Definition - What does Warm Reboot mean?
A warm reboot is the process of aborting and reloading the operating system when it’s already in an operational or live mode. This closes current programs including the operating system and reinitiates the boot sequence until the operating system and all startup programs are reloaded.
A warm reboot is also known as a soft boot, warm boot or warm restart.
Techopedia explains Warm Reboot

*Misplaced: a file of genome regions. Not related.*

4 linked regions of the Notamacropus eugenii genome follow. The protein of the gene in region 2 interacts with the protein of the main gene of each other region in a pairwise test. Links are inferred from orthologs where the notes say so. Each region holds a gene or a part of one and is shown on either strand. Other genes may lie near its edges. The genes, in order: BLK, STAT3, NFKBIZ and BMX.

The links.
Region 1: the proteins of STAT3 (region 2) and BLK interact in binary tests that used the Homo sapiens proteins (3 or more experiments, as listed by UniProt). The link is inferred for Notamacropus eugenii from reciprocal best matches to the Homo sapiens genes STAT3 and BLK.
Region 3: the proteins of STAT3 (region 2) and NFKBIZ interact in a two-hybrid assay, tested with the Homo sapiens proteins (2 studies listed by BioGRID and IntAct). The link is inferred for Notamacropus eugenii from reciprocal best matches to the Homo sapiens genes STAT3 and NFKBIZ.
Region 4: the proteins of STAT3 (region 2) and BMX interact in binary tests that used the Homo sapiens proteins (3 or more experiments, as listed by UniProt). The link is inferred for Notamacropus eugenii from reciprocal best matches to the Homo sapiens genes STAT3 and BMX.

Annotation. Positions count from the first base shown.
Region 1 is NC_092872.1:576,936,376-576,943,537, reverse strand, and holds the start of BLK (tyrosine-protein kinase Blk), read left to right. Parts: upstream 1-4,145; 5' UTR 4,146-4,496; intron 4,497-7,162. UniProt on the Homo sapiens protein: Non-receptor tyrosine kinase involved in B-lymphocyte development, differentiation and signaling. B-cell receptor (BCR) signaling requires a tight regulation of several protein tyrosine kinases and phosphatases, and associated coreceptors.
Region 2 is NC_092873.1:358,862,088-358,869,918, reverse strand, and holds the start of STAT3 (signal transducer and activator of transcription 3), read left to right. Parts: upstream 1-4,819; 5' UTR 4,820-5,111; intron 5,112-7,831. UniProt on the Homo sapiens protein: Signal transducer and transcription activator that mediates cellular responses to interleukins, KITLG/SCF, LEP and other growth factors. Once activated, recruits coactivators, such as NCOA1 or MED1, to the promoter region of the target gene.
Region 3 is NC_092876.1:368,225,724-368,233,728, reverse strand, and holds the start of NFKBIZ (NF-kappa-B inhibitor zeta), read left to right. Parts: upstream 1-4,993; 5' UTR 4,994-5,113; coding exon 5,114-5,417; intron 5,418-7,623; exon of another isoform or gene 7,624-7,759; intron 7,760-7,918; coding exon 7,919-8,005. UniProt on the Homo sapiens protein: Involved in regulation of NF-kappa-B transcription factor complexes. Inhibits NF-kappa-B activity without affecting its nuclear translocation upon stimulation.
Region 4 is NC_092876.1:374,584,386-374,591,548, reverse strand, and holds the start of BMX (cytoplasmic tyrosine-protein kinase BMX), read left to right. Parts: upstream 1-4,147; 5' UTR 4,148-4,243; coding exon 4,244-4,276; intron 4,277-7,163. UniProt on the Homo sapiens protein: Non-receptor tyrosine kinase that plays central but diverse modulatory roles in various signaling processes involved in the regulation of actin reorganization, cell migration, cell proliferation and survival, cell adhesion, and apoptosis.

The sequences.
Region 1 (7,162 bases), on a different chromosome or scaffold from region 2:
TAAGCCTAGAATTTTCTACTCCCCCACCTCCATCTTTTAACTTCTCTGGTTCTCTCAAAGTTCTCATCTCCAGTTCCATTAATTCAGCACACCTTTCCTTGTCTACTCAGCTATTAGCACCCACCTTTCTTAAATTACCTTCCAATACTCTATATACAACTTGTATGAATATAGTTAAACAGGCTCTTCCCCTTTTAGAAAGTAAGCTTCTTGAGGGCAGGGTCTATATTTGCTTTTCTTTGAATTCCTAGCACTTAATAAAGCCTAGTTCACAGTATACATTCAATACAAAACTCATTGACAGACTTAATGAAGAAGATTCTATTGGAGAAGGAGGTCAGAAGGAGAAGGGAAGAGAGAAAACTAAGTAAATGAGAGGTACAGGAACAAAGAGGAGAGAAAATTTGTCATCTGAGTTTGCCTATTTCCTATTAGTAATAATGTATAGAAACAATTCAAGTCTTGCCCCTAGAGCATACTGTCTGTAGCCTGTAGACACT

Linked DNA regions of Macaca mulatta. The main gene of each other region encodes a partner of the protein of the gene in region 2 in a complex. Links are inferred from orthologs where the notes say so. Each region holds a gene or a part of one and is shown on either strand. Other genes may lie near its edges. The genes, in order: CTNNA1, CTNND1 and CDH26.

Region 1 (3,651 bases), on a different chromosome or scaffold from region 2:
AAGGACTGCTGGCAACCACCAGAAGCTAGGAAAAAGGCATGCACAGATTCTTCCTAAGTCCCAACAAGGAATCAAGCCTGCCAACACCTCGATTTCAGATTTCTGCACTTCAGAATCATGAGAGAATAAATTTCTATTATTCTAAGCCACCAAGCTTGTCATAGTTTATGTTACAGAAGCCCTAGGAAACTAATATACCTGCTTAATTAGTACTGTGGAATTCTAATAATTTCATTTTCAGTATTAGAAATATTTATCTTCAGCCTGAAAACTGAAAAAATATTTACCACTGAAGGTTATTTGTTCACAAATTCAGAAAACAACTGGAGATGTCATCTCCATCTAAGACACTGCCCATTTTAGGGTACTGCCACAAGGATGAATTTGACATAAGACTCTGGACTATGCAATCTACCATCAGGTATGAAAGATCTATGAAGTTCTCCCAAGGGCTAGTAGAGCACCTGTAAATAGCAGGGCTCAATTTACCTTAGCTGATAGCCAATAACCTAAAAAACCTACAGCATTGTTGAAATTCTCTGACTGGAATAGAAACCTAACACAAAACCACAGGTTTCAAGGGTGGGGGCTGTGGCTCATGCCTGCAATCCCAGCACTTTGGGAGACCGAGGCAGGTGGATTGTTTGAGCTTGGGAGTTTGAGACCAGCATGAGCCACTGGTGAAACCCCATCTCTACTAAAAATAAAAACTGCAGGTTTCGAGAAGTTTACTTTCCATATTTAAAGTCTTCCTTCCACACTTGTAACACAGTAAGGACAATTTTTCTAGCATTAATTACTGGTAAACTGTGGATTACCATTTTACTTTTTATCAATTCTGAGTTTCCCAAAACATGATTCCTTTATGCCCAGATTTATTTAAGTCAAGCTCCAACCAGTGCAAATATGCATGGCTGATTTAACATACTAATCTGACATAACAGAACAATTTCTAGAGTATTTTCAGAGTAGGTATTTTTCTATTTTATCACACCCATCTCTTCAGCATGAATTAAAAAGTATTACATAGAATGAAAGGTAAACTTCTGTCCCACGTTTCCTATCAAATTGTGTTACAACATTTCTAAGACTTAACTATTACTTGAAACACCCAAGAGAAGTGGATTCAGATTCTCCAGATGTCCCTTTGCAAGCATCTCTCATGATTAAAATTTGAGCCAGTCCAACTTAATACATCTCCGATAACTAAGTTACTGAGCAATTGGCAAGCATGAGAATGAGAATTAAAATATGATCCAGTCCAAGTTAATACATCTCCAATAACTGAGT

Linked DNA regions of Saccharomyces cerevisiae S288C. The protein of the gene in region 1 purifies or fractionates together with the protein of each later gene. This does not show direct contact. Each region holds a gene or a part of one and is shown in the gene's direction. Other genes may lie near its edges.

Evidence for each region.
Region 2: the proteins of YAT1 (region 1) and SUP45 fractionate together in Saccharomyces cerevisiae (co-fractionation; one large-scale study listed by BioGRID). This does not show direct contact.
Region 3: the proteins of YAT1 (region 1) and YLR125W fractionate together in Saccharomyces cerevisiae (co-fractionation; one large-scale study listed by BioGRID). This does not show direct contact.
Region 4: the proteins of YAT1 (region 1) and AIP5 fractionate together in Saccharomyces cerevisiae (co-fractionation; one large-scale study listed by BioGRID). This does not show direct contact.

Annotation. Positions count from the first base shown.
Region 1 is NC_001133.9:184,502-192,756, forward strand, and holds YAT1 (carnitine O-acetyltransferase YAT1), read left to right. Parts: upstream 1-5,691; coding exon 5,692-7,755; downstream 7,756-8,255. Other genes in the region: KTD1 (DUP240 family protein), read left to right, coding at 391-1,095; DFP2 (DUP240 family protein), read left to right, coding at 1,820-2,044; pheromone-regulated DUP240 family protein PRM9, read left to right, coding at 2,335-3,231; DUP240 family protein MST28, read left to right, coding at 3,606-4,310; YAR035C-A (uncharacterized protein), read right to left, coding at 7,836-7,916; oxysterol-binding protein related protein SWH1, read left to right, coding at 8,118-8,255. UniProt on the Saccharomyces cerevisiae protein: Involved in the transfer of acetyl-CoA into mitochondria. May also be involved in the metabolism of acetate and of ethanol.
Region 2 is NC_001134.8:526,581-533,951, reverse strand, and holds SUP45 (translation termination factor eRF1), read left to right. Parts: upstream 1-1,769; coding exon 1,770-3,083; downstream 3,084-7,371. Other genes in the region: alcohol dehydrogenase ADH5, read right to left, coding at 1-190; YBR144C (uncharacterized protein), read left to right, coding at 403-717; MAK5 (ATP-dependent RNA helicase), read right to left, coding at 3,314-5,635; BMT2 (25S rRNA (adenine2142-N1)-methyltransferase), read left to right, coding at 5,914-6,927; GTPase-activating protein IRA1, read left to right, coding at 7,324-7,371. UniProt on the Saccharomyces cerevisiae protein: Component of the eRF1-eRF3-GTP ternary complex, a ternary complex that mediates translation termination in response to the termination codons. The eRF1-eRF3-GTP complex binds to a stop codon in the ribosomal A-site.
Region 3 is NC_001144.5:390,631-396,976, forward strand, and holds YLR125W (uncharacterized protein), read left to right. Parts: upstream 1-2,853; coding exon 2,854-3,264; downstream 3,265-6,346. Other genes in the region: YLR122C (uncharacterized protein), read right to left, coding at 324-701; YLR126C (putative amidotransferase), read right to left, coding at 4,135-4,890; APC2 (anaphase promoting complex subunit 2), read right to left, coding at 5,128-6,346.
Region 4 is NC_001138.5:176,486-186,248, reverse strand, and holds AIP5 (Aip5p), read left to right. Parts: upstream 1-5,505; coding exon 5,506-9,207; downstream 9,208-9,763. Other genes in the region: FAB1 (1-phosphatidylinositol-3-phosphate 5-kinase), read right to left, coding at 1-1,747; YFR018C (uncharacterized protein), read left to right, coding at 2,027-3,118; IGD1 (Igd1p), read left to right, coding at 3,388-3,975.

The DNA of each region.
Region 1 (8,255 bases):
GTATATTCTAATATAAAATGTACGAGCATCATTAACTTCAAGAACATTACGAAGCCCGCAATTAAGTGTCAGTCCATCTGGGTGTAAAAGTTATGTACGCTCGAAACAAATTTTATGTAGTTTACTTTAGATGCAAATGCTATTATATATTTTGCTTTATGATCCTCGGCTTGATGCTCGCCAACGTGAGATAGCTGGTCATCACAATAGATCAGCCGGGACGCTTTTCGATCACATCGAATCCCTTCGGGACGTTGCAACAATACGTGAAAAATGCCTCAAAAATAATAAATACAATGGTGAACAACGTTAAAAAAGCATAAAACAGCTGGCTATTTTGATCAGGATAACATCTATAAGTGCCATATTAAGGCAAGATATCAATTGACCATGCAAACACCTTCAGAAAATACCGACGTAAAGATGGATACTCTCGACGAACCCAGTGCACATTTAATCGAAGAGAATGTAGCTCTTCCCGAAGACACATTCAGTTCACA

Warm reboot is primarily used in scenarios where it’s essential to restart the computer to restore its normal working operations, resolve program errors, or initiate changes in an installed application. Typically, a warm boot is performed by pressing the CTRL-ALT-DEL key simultaneously within Windows OS or selecting the restart function from the Start menu. In warm a reboot, the computer reloads faster than the time it would take to revive it from cold or dead state.